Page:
I could jump on my soapbox and start screeching myself about how bands need to progress to stay relevant in an ever fast paced music climate, that does include rolling the dice and taking a gamble, but f**k it, why bother? I’ve got a better chance of having a sordid love triangle with Poppy and Christina Scabbia before getting that point across.

So what can I say about ‘Amo’ that justifies my shambolic, often unedited ramblings as a music ‘critic’? Because I’m fairly certain one half of the Rock community would want me to squat over this album and curl out a loose watery steamer, whereas the other half wants me to step step feet away from the album and stick it to the wall with my white hot superhuman c** in admiration and adulation.

Well I’ll put it this way – either ‘Amo’ is one the greatest Pop albums to surface to music in the past ten years, with Rock music influences.

Or on the other hand, ‘Amo’ is one of the worst Rock albums of the decade and should be cast out in the sea along with Metallica’sLulu’ and Slayer’sGod Hates Us All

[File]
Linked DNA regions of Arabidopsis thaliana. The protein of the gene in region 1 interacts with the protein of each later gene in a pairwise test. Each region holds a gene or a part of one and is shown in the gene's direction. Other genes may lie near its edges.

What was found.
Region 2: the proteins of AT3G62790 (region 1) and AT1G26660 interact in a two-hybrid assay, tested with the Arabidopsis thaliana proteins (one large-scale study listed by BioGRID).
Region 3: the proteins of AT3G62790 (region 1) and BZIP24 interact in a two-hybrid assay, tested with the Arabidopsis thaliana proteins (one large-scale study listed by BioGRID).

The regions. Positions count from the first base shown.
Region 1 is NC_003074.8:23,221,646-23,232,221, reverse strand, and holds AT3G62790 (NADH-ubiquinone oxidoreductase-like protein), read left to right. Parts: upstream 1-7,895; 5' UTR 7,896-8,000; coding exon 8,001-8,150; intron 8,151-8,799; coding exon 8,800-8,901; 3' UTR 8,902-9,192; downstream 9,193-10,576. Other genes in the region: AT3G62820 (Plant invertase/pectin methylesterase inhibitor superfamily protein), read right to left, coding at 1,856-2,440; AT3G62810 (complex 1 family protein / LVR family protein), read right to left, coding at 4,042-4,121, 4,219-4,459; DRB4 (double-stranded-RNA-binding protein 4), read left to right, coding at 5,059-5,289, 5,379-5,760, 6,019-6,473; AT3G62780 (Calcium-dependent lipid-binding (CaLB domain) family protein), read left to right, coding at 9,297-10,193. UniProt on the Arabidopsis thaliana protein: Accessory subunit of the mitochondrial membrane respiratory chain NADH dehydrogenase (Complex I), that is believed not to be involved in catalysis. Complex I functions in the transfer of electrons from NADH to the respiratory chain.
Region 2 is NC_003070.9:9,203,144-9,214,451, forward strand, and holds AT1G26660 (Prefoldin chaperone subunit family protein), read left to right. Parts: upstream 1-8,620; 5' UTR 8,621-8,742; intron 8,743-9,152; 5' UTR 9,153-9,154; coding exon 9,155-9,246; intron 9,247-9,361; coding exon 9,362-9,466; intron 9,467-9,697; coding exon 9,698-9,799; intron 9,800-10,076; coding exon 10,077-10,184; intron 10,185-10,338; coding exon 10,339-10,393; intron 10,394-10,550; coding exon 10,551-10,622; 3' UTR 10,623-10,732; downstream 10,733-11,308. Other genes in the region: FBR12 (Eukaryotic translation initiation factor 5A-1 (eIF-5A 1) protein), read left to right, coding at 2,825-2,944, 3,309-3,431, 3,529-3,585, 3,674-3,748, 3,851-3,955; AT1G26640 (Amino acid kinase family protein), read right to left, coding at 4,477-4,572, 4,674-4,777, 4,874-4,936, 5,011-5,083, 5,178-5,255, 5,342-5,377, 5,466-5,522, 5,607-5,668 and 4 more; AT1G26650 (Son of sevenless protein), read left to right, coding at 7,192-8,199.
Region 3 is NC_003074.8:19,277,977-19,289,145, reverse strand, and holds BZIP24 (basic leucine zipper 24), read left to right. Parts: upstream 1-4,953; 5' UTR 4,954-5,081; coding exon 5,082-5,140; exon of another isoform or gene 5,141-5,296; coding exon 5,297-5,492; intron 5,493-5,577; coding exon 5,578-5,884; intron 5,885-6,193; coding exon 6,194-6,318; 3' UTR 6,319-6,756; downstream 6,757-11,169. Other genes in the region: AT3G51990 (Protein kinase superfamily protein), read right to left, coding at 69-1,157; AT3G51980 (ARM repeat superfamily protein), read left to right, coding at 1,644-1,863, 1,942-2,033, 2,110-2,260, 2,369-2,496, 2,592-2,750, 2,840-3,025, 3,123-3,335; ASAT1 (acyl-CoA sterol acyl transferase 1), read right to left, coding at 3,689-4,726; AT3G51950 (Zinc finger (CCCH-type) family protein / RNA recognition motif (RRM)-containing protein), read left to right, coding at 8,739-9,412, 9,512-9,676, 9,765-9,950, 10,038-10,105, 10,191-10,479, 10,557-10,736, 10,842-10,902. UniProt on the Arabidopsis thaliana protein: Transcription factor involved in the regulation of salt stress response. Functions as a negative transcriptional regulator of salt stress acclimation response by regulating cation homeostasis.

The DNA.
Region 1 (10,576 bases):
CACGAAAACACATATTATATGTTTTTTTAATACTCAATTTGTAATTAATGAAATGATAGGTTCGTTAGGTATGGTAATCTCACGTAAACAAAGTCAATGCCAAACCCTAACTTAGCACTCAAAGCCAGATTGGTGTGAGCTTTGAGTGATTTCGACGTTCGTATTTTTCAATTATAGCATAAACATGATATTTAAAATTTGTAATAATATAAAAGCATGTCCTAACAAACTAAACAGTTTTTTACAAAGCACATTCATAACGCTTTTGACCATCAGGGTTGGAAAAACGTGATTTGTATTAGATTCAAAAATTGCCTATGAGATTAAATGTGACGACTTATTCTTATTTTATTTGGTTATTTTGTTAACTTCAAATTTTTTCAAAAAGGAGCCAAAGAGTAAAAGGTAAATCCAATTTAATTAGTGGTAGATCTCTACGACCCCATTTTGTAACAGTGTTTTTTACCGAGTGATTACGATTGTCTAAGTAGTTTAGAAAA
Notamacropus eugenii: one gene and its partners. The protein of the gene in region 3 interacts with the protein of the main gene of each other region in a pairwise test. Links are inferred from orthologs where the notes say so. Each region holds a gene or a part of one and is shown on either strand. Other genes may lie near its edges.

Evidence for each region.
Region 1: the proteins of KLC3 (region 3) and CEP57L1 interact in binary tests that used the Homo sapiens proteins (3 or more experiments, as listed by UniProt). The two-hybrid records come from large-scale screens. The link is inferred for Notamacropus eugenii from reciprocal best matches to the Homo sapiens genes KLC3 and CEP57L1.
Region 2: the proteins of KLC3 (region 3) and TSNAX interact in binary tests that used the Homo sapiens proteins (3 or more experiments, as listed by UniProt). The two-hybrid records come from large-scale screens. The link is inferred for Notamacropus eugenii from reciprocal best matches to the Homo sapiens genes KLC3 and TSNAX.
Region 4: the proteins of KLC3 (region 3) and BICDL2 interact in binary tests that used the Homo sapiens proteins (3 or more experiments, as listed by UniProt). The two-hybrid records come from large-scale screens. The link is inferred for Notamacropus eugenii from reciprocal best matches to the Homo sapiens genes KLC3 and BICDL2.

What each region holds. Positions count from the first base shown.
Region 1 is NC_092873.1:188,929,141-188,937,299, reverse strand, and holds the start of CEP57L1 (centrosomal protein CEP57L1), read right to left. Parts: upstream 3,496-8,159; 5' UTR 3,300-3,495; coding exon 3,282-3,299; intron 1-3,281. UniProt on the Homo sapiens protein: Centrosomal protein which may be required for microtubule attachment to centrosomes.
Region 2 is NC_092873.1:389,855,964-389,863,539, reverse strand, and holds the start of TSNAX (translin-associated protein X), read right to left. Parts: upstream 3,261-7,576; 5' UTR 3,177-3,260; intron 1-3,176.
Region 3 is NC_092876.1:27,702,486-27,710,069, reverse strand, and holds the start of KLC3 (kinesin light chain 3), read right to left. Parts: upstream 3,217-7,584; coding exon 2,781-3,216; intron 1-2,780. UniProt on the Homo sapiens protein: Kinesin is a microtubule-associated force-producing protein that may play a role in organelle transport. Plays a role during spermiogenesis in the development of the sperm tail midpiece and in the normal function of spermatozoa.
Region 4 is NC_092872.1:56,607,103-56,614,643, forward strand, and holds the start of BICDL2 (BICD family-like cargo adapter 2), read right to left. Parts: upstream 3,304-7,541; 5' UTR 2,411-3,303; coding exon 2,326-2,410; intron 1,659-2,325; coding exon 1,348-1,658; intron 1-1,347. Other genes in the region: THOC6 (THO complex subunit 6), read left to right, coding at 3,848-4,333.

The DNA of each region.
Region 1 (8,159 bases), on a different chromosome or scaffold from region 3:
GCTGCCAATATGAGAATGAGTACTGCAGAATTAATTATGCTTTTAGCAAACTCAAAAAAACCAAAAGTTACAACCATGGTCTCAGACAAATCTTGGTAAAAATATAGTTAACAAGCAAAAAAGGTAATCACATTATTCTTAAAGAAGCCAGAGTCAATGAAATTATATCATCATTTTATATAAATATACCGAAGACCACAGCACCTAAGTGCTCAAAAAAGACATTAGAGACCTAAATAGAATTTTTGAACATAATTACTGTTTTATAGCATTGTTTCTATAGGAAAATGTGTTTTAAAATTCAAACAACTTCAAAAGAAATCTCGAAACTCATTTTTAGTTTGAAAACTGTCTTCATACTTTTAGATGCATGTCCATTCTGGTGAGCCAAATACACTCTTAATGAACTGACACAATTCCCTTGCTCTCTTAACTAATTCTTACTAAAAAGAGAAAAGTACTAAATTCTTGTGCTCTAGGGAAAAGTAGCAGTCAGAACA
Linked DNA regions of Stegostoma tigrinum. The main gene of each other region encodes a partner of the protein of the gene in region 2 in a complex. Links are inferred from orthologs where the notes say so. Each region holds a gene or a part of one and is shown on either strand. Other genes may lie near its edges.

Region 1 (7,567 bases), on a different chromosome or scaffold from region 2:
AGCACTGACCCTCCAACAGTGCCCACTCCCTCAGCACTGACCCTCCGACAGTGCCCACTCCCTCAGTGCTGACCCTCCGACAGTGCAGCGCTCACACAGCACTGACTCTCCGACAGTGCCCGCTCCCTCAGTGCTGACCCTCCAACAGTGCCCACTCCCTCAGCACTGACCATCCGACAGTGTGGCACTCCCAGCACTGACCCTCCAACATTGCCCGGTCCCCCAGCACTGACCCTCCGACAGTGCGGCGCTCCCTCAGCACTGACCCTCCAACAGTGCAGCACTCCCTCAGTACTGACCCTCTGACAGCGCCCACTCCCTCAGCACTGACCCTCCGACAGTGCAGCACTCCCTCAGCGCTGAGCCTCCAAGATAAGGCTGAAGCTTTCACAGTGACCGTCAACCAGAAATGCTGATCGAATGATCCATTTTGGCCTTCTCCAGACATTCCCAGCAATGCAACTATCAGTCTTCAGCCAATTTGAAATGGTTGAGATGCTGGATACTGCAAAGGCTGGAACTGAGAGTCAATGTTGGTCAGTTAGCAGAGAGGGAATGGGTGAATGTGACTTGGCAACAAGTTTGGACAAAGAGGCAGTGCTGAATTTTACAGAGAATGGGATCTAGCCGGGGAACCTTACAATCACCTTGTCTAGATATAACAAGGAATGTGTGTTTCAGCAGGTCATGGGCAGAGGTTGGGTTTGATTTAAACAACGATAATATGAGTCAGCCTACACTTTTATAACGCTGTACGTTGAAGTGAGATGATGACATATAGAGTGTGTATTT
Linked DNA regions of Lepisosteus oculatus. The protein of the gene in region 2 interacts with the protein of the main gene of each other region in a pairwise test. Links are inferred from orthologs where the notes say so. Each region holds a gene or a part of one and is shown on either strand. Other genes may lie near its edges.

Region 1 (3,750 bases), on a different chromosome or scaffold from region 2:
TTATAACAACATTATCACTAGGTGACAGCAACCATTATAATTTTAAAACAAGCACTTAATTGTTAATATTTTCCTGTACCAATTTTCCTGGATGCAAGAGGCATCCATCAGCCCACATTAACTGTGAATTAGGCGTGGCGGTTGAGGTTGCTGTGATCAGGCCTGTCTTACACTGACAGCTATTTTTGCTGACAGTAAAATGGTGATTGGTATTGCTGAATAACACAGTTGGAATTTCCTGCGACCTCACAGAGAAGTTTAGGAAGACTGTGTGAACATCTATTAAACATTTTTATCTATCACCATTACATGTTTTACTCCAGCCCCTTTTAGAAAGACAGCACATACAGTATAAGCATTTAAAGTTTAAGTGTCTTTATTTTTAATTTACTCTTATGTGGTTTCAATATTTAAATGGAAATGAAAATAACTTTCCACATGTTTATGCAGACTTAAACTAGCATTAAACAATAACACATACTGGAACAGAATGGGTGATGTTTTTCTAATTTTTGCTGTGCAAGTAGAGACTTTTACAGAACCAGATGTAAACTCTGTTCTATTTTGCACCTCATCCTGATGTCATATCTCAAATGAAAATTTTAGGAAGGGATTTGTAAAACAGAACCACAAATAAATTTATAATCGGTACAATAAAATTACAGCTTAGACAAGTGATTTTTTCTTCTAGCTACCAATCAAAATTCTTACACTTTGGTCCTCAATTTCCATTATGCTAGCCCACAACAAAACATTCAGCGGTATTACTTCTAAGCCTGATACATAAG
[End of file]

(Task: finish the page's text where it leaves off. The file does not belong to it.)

Is that a fair and unbiased subjective summary?

The album kicks off with ‘I Apologise If You Feel Something’ which we are greeted to sounds, best described as an ATM machine in serious need of repair, but we have no time. We’re now into the albums first single ‘MANTRA’ before being bottled necked straight into the rave-a-thon ‘Nihilist Blues’ featuring that one artist every band seems to want to work with, Grimes (or as some people may know her better as Elon Musk’s hot Goth girlfriend). 

Whether this is to the albums credit or detriment, you have no time to really digest what’s going on around you. ‘Amo’ takes you all over the place, only giving you two seconds between songs before you’re taken to the next flavour BMTH want you sample. It’s almost like I’m on a city wide tour of Canterbury – with Mo Farrah as my tour guide and my cheese clogged heart is on the verge of a cardiac arrest at the breakneck speed in which we’re going.